The only thing I am actually angry about is when people (as a rule, repeatedly, mindlessly, because they tend to use others as objects to elevate themselves) act upon these urges and try to diminish other people’s happiness actively.

    • kay

      this is some deep stuff here, that we are all capable of. thank you for writing about the more outward facing (not internalized) aspect of comparing. that is a huge and important topic. <3

      • Thank you for understandig my ramblings 🙂

        Maybe I also should have added I find it quite easy to feel responsible about my feelings for … “active pleasure spoilers” and would not hang all of them straight away, it is just … bitter if you are happy and need to be careful who you show it to … It accumulates, the bitterness, despite being responsible about it.

        • kay

          no that totally makes sense, you put it really well. it is so exhausting trying to defend against that.

          • kay

            i should say where my thoughts are: there are these one liner aphorisms out there that i dont love bc they are overly simple and exaggerated, but they can be good starting points, and the one that could apply here is: violence is rooted in shame. when ppl see other ppl doing well they can feel shame that they aren’t and then turn that shame into violence, like social violence, verbal violence, i think is what you’re talking about. and it really does work to alleviate their shame, by giving them power over the person who “made” them feel shame. we are all capable of this and we are all capable of doing better than this. the basic “throwing under to get over” coping mechanism is another layer on top of internalized comparing, but its related and common and hard to defend against.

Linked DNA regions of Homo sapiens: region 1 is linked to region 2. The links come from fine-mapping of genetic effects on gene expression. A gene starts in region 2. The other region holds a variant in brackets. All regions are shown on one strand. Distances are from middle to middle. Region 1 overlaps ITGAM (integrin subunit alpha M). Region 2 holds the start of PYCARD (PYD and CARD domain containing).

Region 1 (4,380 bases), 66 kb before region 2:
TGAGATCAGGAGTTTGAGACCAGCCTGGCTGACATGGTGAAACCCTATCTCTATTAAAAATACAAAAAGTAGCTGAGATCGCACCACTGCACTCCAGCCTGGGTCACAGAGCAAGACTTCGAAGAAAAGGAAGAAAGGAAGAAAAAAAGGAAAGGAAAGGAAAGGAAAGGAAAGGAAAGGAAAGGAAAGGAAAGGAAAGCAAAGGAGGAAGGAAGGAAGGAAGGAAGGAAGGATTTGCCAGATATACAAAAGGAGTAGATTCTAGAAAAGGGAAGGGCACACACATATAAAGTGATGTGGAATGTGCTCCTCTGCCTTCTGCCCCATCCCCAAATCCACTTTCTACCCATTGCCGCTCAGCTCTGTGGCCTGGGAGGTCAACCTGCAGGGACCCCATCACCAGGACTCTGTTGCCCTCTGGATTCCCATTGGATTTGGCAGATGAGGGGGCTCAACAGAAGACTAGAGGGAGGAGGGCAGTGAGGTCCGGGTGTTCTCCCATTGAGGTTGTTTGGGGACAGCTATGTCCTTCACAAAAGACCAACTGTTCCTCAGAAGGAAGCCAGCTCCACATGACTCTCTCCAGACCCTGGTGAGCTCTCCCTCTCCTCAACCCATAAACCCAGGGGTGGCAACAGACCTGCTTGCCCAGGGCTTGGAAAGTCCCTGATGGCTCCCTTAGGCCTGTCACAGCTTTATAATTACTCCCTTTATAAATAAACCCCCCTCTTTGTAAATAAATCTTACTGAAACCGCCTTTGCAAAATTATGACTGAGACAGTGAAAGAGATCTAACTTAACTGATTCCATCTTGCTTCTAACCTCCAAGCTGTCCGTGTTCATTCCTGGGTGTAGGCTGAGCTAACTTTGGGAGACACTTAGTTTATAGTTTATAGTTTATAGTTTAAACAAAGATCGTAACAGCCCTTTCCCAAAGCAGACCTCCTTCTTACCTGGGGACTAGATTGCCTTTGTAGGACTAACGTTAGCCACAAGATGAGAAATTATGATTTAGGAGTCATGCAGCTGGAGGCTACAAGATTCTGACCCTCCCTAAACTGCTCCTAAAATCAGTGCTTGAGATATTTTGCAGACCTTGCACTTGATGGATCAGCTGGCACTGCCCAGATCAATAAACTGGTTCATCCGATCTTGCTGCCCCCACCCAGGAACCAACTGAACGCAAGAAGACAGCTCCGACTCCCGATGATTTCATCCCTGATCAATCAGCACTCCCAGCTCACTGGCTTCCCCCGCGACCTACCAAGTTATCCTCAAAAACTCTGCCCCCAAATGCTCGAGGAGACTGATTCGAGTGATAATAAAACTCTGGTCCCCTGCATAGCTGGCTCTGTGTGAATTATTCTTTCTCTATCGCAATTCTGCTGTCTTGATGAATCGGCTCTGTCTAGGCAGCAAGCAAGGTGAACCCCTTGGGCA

• Thank you for this, wonderful food for thought!
            Funnily enough, I have learnt to respond with short sarcasms (“verbal bites”) in such situations, because I love the release of unhappiness this enables.

  • I recently realized that I kind of complain all the time. Which is a direct result of me comparing myself to others and being jealous of what I don’t have. How awful! I was really unhappy with my work/life situation and in my quest to change a friend recommended I read “The Power of Your Subconscious Mind” by Joseph Murphy. I highly, highly recommend it! The book touches a lot on points 2 and 5. Recognize success in others, have a true desire for yourself to be happy, and when you appreciate yourself and that positivity attracts positivity.